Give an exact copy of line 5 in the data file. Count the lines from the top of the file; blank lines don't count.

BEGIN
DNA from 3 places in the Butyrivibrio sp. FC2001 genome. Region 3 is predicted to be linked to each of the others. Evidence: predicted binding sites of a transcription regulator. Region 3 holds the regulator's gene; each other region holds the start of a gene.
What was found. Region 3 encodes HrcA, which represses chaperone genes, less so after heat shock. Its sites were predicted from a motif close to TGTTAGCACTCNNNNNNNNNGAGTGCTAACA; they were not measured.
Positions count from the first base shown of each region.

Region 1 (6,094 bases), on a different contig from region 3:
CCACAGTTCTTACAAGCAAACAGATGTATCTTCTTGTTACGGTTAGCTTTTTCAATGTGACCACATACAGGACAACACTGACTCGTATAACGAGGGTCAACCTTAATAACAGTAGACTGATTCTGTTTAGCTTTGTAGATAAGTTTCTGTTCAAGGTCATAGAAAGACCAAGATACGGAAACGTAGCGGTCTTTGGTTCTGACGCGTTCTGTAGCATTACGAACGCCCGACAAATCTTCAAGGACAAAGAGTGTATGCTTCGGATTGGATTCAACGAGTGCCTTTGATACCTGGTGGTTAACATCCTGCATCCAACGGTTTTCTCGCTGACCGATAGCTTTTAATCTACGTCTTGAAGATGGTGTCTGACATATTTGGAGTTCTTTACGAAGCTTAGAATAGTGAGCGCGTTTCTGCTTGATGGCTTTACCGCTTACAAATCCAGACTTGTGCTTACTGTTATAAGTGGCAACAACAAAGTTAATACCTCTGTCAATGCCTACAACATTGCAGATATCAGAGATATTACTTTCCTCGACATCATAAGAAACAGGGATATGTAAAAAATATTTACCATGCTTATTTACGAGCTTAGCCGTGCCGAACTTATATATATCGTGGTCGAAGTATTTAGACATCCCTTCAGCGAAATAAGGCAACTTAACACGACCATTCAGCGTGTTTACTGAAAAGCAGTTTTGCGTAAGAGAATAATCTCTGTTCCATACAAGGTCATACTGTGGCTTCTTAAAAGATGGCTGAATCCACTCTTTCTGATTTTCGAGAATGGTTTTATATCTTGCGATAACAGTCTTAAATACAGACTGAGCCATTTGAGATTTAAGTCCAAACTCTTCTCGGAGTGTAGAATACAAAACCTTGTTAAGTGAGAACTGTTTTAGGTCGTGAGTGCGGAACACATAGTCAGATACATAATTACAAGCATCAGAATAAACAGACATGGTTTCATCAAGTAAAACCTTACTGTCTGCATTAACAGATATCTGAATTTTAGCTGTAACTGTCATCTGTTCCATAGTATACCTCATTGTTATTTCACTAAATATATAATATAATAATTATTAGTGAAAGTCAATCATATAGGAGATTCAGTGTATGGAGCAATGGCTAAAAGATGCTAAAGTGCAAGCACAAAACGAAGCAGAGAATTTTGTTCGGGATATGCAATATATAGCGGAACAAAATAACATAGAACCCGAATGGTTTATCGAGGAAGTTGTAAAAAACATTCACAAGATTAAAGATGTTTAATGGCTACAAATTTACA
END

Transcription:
CCACAGTTCTTACAAGCAAACAGATGTATCTTCTTGTTACGGTTAGCTTTTTCAATGTGACCACATACAGGACAACACTGACTCGTATAACGAGGGTCAACCTTAATAACAGTAGACTGATTCTGTTTAGCTTTGTAGATAAGTTTCTGTTCAAGGTCATAGAAAGACCAAGATACGGAAACGTAGCGGTCTTTGGTTCTGACGCGTTCTGTAGCATTACGAACGCCCGACAAATCTTCAAGGACAAAGAGTGTATGCTTCGGATTGGATTCAACGAGTGCCTTTGATACCTGGTGGTTAACATCCTGCATCCAACGGTTTTCTCGCTGACCGATAGCTTTTAATCTACGTCTTGAAGATGGTGTCTGACATATTTGGAGTTCTTTACGAAGCTTAGAATAGTGAGCGCGTTTCTGCTTGATGGCTTTACCGCTTACAAATCCAGACTTGTGCTTACTGTTATAAGTGGCAACAACAAAGTTAATACCTCTGTCAATGCCTACAACATTGCAGATATCAGAGATATTACTTTCCTCGACATCATAAGAAACAGGGATATGTAAAAAATATTTACCATGCTTATTTACGAGCTTAGCCGTGCCGAACTTATATATATCGTGGTCGAAGTATTTAGACATCCCTTCAGCGAAATAAGGCAACTTAACACGACCATTCAGCGTGTTTACTGAAAAGCAGTTTTGCGTAAGAGAATAATCTCTGTTCCATACAAGGTCATACTGTGGCTTCTTAAAAGATGGCTGAATCCACTCTTTCTGATTTTCGAGAATGGTTTTATATCTTGCGATAACAGTCTTAAATACAGACTGAGCCATTTGAGATTTAAGTCCAAACTCTTCTCGGAGTGTAGAATACAAAACCTTGTTAAGTGAGAACTGTTTTAGGTCGTGAGTGCGGAACACATAGTCAGATACATAATTACAAGCATCAGAATAAACAGACATGGTTTCATCAAGTAAAACCTTACTGTCTGCATTAACAGATATCTGAATTTTAGCTGTAACTGTCATCTGTTCCATAGTATACCTCATTGTTATTTCACTAAATATATAATATAATAATTATTAGTGAAAGTCAATCATATAGGAGATTCAGTGTATGGAGCAATGGCTAAAAGATGCTAAAGTGCAAGCACAAAACGAAGCAGAGAATTTTGTTCGGGATATGCAATATATAGCGGAACAAAATAACATAGAACCCGAATGGTTTATCGAGGAAGTTGTAAAAAACATTCACAAGATTAAAGATGTTTAATGGCTACAAATTTACA